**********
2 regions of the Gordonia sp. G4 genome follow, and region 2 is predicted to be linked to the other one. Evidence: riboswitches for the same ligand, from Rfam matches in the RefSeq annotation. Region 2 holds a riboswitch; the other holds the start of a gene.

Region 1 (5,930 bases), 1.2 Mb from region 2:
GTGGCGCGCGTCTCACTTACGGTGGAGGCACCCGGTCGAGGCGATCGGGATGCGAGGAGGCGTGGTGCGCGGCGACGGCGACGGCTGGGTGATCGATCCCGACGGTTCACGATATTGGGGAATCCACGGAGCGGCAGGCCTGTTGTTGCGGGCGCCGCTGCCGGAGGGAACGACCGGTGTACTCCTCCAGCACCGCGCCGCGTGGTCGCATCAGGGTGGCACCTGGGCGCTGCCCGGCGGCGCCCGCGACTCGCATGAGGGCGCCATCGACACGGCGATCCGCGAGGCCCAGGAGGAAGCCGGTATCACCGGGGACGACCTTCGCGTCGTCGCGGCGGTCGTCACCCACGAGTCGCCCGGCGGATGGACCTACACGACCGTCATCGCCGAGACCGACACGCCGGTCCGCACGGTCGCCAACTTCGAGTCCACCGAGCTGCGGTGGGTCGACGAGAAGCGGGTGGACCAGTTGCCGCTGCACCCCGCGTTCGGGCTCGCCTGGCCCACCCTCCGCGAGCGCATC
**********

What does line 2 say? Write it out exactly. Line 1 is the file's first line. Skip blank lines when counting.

Region 1 (5,930 bases), 1.2 Mb from region 2: